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How to Close Physician Recruitment Gaps and Improve ROI in 2019

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This is the final article in an ongoing series summarizing the findings in a recent white paper published by the President of Jackson Physician Search, Tony Stajduhar. To read “Physician Recruitment: The Cost to Hire and Return on Investment” in its entirety, find it here.

The physician shortage is our current reality across the healthcare industry.  Treating it as anything less than an urgent situation is a step closer to a financial cliff. Your key consideration in all of this is how well your recruiting and hiring process is working.  If your recruitment process is broken and your time to fill rates are lagging, then the chances are you are going to end up with a bad hire anyway.  The time to invest in the implementation of key best practices to improve your hiring process and create success in the recruitment process is now.  Here are a few ways you can close your physician recruitment gaps, improve your hiring process, and see a better return on investment.

  1. Continuous Recruiting – Just because you have identified a group of candidates and scheduled interviews, don’t stop recruiting. It is important to continue the process until you have a signed contract in hand.  Why you ask? First, at any point in the process, you may find yourself back at square one due to unforeseen circumstances. Second, you need to maintain your leverage throughout the negotiating process and keep your potential candidates engaged.  Lastly, it is important to create a memorable experience for the candidates you meet to keep your referral pipeline full and also keep them engaged for future needs.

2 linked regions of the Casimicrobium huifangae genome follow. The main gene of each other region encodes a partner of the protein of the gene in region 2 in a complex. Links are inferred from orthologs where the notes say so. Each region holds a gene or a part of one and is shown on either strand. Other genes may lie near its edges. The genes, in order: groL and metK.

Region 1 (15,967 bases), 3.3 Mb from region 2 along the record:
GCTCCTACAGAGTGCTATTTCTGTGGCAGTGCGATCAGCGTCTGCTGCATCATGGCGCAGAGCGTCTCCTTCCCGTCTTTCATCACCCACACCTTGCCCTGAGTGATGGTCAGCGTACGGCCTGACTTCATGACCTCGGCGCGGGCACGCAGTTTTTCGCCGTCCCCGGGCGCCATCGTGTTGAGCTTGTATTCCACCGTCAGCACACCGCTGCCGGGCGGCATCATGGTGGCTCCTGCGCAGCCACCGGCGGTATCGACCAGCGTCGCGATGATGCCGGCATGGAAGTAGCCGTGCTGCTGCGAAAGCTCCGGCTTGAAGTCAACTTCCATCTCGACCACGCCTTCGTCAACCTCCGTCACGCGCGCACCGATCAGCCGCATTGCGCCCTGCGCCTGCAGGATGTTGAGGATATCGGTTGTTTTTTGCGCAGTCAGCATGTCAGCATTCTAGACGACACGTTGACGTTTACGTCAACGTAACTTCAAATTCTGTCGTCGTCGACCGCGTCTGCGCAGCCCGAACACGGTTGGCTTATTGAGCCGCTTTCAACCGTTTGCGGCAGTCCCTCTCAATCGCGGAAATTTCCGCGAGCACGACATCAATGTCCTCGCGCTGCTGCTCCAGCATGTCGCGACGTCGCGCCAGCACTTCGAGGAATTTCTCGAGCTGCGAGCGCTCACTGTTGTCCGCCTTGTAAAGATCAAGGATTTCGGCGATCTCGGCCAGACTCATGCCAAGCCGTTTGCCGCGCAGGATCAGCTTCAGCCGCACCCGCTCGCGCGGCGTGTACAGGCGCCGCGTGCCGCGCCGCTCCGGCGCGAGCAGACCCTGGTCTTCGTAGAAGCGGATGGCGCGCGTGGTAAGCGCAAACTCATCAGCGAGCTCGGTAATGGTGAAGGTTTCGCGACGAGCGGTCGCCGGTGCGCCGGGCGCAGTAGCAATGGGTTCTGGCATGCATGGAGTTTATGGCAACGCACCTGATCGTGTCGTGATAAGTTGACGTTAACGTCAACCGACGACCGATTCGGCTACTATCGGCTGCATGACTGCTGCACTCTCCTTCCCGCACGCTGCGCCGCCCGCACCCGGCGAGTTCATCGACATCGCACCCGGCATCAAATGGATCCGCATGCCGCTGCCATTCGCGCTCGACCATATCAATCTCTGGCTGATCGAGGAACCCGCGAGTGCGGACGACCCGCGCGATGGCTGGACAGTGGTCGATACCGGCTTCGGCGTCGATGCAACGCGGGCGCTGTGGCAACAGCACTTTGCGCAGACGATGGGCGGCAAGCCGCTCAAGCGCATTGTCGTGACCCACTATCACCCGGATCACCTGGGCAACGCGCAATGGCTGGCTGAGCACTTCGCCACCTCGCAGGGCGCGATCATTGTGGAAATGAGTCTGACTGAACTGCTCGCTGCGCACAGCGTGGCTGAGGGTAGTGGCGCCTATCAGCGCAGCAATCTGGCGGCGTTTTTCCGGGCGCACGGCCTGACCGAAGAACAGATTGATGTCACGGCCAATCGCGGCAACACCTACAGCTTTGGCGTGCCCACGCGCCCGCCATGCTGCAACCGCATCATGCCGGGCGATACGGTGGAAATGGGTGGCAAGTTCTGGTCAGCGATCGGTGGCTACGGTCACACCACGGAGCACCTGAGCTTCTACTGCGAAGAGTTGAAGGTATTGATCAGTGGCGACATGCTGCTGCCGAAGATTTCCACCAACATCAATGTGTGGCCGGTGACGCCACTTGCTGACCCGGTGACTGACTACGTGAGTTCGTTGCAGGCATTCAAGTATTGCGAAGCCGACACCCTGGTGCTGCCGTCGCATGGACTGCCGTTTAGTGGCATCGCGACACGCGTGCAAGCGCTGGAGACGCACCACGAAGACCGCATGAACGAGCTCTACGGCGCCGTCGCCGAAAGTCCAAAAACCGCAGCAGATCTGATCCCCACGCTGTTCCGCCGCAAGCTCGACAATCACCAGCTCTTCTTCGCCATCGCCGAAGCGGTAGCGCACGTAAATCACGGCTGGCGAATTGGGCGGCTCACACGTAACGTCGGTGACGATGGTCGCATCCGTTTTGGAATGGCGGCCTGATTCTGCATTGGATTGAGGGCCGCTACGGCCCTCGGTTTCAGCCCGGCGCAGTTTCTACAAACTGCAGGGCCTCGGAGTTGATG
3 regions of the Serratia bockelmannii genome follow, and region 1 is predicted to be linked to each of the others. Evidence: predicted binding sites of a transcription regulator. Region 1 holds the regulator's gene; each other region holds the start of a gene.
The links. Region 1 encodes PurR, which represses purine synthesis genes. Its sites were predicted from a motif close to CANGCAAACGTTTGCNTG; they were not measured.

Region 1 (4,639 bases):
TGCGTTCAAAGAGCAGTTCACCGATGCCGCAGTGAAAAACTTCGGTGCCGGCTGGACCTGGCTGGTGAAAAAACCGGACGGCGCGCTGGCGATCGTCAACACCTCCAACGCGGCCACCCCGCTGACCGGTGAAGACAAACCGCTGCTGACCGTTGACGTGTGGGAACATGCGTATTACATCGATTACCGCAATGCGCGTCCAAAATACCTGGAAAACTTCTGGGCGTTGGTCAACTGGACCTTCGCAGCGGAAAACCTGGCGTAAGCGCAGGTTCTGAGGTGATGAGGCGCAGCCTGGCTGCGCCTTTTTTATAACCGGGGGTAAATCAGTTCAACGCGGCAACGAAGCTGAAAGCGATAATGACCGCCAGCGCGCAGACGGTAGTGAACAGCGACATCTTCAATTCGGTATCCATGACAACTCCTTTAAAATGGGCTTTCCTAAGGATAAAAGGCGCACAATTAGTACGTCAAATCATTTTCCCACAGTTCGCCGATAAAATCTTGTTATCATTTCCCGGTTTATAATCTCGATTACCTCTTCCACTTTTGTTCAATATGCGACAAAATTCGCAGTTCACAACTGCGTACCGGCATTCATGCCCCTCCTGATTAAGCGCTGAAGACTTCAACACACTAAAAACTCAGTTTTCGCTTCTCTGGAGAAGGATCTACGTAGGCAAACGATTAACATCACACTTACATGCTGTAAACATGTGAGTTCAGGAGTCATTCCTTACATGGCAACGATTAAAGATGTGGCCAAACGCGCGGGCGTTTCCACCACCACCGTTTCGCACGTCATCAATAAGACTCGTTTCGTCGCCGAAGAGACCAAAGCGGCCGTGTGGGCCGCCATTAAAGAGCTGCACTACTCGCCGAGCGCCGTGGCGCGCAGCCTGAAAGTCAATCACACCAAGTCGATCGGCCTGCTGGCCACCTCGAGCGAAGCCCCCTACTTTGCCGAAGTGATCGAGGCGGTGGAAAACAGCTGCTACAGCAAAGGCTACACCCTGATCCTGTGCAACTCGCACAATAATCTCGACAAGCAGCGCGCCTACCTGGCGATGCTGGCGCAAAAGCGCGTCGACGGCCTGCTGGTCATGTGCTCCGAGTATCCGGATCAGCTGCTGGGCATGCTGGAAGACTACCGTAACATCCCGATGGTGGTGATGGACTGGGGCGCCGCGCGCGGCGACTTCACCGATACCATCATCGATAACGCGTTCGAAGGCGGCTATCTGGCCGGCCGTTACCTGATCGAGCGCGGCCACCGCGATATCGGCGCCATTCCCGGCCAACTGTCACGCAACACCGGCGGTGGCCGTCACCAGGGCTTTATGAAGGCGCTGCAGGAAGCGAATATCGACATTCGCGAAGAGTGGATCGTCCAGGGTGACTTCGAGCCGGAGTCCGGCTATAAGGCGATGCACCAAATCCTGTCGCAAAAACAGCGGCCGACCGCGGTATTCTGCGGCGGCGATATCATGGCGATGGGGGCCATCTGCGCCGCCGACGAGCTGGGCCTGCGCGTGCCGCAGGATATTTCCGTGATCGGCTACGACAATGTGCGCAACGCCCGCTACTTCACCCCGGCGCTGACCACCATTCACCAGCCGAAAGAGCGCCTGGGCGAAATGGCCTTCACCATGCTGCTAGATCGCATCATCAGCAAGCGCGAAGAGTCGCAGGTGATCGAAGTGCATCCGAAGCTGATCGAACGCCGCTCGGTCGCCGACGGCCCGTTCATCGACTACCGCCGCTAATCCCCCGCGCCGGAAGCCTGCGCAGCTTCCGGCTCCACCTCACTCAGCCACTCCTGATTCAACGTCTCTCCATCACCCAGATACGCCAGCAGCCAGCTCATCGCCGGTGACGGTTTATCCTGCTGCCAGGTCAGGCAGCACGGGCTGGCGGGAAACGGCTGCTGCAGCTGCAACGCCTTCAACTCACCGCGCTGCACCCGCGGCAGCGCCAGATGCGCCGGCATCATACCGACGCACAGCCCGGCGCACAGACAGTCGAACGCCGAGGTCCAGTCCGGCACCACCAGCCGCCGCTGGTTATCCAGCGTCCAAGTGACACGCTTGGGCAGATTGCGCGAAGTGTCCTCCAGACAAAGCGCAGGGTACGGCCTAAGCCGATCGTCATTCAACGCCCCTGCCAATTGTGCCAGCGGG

2. Don’t Get Stuck on Cost per Hire – While the cost per hire is an important metric, viewing your recruitment process in its entirety allows you to measure whether or not you have made a good hire in the long run. The quality of hire impacts your return on investment because of turnover, loss of patient loyalty, quality of care, and other issues.
  3. Strategic Partnerships Can Improve ROI – Sometimes finding the right strategic partner is the key to improving your recruitment process. Smaller systems or community health centers may not be equipped to cast a wide enough net to attract the right candidate to a position. Finding a partner that can manage the digital tools available and has a trusted reputation in the industry will allow your key internal leaders to focus on creating a quality interview process and keeping the process on track.